ATHENS, Ga. — Georgia 4-H hosted a virtual series to announce and honor youth winners in replacement of its annual State 4-H Congress, normally a weeklong competition and celebration in Atlanta. The online series allowed Georgia 4-H to announce all the winners live, similar to the in-person festivities which have been held annually since 1942.
During the 2019 State Congress, more than 250 youth competed at the state level of Georgia 4-H’s Project Achievement contest. The event also honored state special event winners, scholarship winners and donors. The purpose of this event is to celebrate the Georgia 4-H youth for their project work, leadership and service.
“Our top priority for the culmination of this year’s Project Achievement program was to find a way for the youth to compete for the state title of ‘Master 4-H’er’ while observing safety precautions,” said Keri Hobbs, University of Georgia Cooperative Extension 4-H specialist. “Pivoting the statewide competition to a virtual format was necessary for youth to continue to sharpen their skills and for us to name state project winners. Key alterations were that presentations were recorded for judges to evaluate through videos and portfolio, and interview judges joined youth online for virtual interviews.”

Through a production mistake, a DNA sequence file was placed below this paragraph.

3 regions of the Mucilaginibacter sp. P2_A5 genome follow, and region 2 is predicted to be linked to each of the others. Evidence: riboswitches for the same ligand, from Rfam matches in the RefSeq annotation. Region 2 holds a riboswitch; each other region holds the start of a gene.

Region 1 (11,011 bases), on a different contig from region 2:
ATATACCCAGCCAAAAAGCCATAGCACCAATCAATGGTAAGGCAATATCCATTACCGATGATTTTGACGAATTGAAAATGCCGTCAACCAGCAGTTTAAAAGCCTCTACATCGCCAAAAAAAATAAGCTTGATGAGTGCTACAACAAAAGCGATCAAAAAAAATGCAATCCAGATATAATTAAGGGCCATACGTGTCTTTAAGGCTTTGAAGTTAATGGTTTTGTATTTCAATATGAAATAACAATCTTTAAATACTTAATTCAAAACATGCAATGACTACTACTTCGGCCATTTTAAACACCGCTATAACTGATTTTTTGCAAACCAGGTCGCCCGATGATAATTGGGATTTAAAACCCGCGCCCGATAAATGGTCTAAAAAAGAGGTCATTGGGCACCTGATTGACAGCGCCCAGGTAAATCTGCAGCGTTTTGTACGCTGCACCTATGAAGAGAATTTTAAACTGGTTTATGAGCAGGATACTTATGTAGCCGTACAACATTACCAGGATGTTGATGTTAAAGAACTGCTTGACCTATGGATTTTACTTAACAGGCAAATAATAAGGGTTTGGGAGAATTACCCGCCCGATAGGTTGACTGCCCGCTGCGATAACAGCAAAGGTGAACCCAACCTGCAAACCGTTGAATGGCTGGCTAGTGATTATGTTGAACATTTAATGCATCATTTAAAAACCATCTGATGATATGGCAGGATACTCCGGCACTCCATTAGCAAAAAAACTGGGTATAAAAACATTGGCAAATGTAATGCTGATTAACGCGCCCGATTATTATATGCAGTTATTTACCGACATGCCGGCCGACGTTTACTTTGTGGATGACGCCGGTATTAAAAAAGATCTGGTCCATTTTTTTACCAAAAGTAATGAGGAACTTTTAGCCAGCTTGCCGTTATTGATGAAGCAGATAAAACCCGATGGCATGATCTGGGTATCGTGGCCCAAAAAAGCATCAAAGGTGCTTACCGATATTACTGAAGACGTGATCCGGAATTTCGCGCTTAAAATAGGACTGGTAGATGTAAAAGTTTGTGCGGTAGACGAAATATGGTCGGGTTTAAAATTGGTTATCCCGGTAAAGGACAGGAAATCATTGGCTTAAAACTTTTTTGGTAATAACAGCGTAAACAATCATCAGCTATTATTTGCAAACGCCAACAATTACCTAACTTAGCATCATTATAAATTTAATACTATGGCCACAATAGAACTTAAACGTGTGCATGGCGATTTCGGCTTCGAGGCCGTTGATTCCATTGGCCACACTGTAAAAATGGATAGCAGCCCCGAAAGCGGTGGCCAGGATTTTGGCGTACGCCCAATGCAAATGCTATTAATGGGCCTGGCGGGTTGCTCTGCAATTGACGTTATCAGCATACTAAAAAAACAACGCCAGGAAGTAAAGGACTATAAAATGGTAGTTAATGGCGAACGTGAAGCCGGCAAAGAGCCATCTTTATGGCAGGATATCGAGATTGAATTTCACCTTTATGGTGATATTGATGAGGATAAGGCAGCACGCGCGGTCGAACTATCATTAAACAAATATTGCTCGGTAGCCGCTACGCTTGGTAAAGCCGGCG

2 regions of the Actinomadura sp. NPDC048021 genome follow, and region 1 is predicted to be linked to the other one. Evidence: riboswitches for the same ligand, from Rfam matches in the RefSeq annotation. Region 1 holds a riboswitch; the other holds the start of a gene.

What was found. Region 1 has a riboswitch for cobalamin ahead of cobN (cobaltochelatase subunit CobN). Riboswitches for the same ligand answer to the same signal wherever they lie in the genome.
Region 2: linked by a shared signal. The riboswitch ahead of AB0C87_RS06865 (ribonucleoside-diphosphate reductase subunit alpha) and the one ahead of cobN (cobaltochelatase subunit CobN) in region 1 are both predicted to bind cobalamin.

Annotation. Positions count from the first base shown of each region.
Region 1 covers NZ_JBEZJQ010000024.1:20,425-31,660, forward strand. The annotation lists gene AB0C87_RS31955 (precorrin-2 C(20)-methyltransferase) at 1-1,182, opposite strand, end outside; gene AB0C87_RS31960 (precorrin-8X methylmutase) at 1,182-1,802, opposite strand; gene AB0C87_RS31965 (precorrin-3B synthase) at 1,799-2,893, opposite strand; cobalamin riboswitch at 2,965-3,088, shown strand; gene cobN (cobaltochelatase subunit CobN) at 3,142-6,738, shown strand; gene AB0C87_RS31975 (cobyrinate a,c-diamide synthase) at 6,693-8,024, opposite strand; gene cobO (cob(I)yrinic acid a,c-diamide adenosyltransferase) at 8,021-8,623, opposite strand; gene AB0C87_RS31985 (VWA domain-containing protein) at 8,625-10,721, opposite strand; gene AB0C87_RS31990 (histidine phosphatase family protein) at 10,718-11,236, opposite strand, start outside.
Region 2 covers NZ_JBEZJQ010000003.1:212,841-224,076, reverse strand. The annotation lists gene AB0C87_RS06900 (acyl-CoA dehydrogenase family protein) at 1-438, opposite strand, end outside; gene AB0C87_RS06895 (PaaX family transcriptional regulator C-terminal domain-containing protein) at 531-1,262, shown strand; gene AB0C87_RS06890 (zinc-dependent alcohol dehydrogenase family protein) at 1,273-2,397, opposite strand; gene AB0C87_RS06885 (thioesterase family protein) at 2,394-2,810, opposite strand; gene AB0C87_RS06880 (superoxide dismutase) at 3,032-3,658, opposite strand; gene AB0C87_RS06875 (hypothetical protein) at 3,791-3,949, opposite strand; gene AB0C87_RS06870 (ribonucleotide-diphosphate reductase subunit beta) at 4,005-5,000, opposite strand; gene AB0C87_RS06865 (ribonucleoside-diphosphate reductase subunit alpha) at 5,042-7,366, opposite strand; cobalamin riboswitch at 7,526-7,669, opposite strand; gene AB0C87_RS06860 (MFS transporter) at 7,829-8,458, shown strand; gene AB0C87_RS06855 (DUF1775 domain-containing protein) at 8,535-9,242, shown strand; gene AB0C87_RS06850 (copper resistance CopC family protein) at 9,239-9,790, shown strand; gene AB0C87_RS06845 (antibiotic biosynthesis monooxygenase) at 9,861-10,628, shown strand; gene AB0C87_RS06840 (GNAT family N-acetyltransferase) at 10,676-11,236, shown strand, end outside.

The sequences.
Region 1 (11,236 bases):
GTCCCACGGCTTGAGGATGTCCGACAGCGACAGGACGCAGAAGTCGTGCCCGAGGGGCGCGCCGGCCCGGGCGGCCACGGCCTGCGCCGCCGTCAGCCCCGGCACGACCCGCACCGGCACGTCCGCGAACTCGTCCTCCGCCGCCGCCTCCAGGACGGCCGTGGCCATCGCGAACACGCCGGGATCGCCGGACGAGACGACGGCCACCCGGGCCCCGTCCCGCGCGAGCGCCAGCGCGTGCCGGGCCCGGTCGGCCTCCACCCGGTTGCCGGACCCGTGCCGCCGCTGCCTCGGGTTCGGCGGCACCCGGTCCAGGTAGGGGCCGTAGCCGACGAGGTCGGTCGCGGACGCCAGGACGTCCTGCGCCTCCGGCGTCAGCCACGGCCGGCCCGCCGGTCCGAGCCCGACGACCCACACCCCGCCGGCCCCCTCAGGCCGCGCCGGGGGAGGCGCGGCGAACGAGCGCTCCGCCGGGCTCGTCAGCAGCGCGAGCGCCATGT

This year, all the essential components from State 4-H Council and Congress were combined into the Georgia 4-H 2020 State Achievement Series. The five-day series included the campaigns and election of new state officers, state-level competitions and announcements of winners in Leadership in Action and Project Achievement.
The Leadership in Action program is designed to recognize the work of 4-H’ers as leaders in their communities. These 4-H’ers have identified issues or needs in their community and have developed and implemented ways to make a difference. Eight finalists were selected to compete on the state level. The 2020-21 4-H Leadership in Action winners who received Master 4-H’er status are Amelia Sale from Oconee County, for her project focused on connecting youth with special needs and 4-H, and Nicholas McKinley of Paulding County, for his project focused on STEM and its human connection.
Nearly 250 youth competing in the state-level Senior Project Achievement were permitted to submit 10- to 12-minute presentations in their various project areas online. Participants also conducted a video interview with judges to discuss their yearlong project. Overall, one winner in each of the 50 project categories was selected as the winner and received Master 4-H’er status during the announcement of winners on July 24.
The 2020-21 4-H Project Achievement winners are:
Arts and Crafts – Juliette McKinley, Paulding County
Beef – Tyler Hunter, Bulloch County
Communications – Andy Martin, Emanuel County
Companion and Specialty Animals – Savannah Hockenberry, Richmond County
Computer Information Technology – Kennedy Deveaux, Cobb County
Dairy – Morgan Patterson, Jasper County
Dog Care and Training – Sara Reed, Coweta County
Engineering and Mechanics – Elyce Wages, Spalding County
Entomology – Kelly Lachowsky, Liberty County
Environmental Science – Jordan Daniels, Tift County